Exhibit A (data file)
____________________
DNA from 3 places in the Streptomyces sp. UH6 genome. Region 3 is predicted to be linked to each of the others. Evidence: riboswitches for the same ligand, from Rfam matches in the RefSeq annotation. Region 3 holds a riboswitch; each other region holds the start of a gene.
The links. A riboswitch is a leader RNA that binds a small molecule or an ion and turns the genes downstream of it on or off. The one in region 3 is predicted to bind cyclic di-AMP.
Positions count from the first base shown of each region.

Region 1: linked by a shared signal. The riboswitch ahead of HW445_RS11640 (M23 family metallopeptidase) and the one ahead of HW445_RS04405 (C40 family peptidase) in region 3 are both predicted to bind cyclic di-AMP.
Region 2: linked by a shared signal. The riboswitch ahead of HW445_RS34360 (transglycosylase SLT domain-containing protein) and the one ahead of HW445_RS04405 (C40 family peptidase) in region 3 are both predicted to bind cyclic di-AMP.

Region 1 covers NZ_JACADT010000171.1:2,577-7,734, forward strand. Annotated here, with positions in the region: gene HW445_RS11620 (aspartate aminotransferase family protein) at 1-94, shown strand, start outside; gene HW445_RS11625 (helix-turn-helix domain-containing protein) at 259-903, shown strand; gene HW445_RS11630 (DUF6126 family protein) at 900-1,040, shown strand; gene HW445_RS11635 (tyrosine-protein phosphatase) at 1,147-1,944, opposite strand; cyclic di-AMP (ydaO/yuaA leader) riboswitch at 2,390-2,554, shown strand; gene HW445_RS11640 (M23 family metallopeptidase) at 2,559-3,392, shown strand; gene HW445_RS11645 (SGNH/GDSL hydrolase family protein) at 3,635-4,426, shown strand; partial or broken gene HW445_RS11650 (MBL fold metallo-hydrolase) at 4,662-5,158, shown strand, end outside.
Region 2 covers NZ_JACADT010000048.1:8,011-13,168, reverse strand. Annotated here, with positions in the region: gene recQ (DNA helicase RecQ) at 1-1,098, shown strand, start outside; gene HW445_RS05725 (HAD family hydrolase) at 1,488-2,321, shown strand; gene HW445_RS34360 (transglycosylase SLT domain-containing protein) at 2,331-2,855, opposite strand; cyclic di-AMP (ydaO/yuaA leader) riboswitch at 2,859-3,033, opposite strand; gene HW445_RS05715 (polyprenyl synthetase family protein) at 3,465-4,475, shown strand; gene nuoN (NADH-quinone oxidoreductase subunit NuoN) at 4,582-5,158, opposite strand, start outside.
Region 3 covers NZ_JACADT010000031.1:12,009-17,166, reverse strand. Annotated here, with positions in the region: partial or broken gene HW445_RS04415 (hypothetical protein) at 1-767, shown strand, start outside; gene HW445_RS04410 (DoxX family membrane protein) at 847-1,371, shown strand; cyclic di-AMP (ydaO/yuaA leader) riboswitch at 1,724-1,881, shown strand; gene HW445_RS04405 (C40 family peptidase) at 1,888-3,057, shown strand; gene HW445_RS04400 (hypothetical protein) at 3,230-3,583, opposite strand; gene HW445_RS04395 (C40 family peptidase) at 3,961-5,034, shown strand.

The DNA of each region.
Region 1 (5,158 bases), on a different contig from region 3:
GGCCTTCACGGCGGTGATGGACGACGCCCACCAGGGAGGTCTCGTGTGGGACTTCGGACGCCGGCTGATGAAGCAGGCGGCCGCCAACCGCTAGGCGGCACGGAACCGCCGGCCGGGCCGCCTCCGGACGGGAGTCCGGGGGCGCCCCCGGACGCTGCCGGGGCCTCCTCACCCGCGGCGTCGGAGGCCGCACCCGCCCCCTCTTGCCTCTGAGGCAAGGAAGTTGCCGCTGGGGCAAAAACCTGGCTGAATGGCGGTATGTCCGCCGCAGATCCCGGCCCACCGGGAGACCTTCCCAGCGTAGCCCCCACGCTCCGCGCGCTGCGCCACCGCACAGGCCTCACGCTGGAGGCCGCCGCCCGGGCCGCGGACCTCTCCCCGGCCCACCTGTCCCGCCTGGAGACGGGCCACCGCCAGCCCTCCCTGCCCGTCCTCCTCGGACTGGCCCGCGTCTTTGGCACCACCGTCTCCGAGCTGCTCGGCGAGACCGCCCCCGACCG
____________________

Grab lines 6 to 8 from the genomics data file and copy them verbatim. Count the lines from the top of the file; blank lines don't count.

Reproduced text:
Region 1 covers NZ_JACADT010000171.1:2,577-7,734, forward strand. Annotated here, with positions in the region: gene HW445_RS11620 (aspartate aminotransferase family protein) at 1-94, shown strand, start outside; gene HW445_RS11625 (helix-turn-helix domain-containing protein) at 259-903, shown strand; gene HW445_RS11630 (DUF6126 family protein) at 900-1,040, shown strand; gene HW445_RS11635 (tyrosine-protein phosphatase) at 1,147-1,944, opposite strand; cyclic di-AMP (ydaO/yuaA leader) riboswitch at 2,390-2,554, shown strand; gene HW445_RS11640 (M23 family metallopeptidase) at 2,559-3,392, shown strand; gene HW445_RS11645 (SGNH/GDSL hydrolase family protein) at 3,635-4,426, shown strand; partial or broken gene HW445_RS11650 (MBL fold metallo-hydrolase) at 4,662-5,158, shown strand, end outside.
Region 2 covers NZ_JACADT010000048.1:8,011-13,168, reverse strand. Annotated here, with positions in the region: gene recQ (DNA helicase RecQ) at 1-1,098, shown strand, start outside; gene HW445_RS05725 (HAD family hydrolase) at 1,488-2,321, shown strand; gene HW445_RS34360 (transglycosylase SLT domain-containing protein) at 2,331-2,855, opposite strand; cyclic di-AMP (ydaO/yuaA leader) riboswitch at 2,859-3,033, opposite strand; gene HW445_RS05715 (polyprenyl synthetase family protein) at 3,465-4,475, shown strand; gene nuoN (NADH-quinone oxidoreductase subunit NuoN) at 4,582-5,158, opposite strand, start outside.
Region 3 covers NZ_JACADT010000031.1:12,009-17,166, reverse strand. Annotated here, with positions in the region: partial or broken gene HW445_RS04415 (hypothetical protein) at 1-767, shown strand, start outside; gene HW445_RS04410 (DoxX family membrane protein) at 847-1,371, shown strand; cyclic di-AMP (ydaO/yuaA leader) riboswitch at 1,724-1,881, shown strand; gene HW445_RS04405 (C40 family peptidase) at 1,888-3,057, shown strand; gene HW445_RS04400 (hypothetical protein) at 3,230-3,583, opposite strand; gene HW445_RS04395 (C40 family peptidase) at 3,961-5,034, shown strand.